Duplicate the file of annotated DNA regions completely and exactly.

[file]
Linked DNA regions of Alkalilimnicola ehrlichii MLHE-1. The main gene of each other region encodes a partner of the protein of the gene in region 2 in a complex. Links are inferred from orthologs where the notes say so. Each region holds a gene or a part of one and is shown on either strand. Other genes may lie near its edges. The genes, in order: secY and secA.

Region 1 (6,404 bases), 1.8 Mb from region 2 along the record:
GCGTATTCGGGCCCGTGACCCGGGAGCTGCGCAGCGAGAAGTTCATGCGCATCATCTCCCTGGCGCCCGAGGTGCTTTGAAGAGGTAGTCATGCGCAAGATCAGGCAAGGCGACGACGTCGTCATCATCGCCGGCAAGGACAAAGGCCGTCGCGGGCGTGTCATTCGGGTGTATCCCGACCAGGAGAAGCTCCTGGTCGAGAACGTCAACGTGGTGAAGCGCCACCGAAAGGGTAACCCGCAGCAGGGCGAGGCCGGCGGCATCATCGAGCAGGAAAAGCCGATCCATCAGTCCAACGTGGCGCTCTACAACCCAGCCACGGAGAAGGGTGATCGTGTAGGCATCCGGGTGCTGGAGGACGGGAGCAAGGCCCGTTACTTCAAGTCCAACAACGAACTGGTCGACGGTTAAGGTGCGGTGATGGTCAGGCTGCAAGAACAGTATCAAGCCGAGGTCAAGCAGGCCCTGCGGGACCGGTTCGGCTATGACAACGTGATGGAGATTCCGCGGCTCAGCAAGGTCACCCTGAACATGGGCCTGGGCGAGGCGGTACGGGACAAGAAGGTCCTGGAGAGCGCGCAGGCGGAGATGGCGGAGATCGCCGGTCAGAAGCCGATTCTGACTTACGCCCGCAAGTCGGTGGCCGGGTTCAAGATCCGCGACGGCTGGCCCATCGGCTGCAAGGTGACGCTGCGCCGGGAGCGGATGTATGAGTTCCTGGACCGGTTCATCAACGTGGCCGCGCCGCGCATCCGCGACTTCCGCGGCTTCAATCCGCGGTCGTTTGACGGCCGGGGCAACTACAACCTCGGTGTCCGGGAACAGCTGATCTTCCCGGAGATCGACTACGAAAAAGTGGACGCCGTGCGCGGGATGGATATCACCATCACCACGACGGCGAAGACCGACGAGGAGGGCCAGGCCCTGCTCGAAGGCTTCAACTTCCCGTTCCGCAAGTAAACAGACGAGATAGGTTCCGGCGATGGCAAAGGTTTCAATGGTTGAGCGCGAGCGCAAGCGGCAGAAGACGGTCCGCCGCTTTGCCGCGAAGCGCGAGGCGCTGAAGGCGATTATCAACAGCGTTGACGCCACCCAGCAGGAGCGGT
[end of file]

Linked DNA regions of Alkalilimnicola ehrlichii MLHE-1. The main gene of each other region encodes a partner of the protein of the gene in region 2 in a complex. Links are inferred from orthologs where the notes say so. Each region holds a gene or a part of one and is shown on either strand. Other genes may lie near its edges. The genes, in order: secY and secA.

Region 1 (6,404 bases), 1.8 Mb from region 2 along the record:
GCGTATTCGGGCCCGTGACCCGGGAGCTGCGCAGCGAGAAGTTCATGCGCATCATCTCCCTGGCGCCCGAGGTGCTTTGAAGAGGTAGTCATGCGCAAGATCAGGCAAGGCGACGACGTCGTCATCATCGCCGGCAAGGACAAAGGCCGTCGCGGGCGTGTCATTCGGGTGTATCCCGACCAGGAGAAGCTCCTGGTCGAGAACGTCAACGTGGTGAAGCGCCACCGAAAGGGTAACCCGCAGCAGGGCGAGGCCGGCGGCATCATCGAGCAGGAAAAGCCGATCCATCAGTCCAACGTGGCGCTCTACAACCCAGCCACGGAGAAGGGTGATCGTGTAGGCATCCGGGTGCTGGAGGACGGGAGCAAGGCCCGTTACTTCAAGTCCAACAACGAACTGGTCGACGGTTAAGGTGCGGTGATGGTCAGGCTGCAAGAACAGTATCAAGCCGAGGTCAAGCAGGCCCTGCGGGACCGGTTCGGCTATGACAACGTGATGGAGATTCCGCGGCTCAGCAAGGTCACCCTGAACATGGGCCTGGGCGAGGCGGTACGGGACAAGAAGGTCCTGGAGAGCGCGCAGGCGGAGATGGCGGAGATCGCCGGTCAGAAGCCGATTCTGACTTACGCCCGCAAGTCGGTGGCCGGGTTCAAGATCCGCGACGGCTGGCCCATCGGCTGCAAGGTGACGCTGCGCCGGGAGCGGATGTATGAGTTCCTGGACCGGTTCATCAACGTGGCCGCGCCGCGCATCCGCGACTTCCGCGGCTTCAATCCGCGGTCGTTTGACGGCCGGGGCAACTACAACCTCGGTGTCCGGGAACAGCTGATCTTCCCGGAGATCGACTACGAAAAAGTGGACGCCGTGCGCGGGATGGATATCACCATCACCACGACGGCGAAGACCGACGAGGAGGGCCAGGCCCTGCTCGAAGGCTTCAACTTCCCGTTCCGCAAGTAAACAGACGAGATAGGTTCCGGCGATGGCAAAGGTTTCAATGGTTGAGCGCGAGCGCAAGCGGCAGAAGACGGTCCGCCGCTTTGCCGCGAAGCGCGAGGCGCTGAAGGCGATTATCAACAGCGTTGACGCCACCCAGCAGGAGCGGT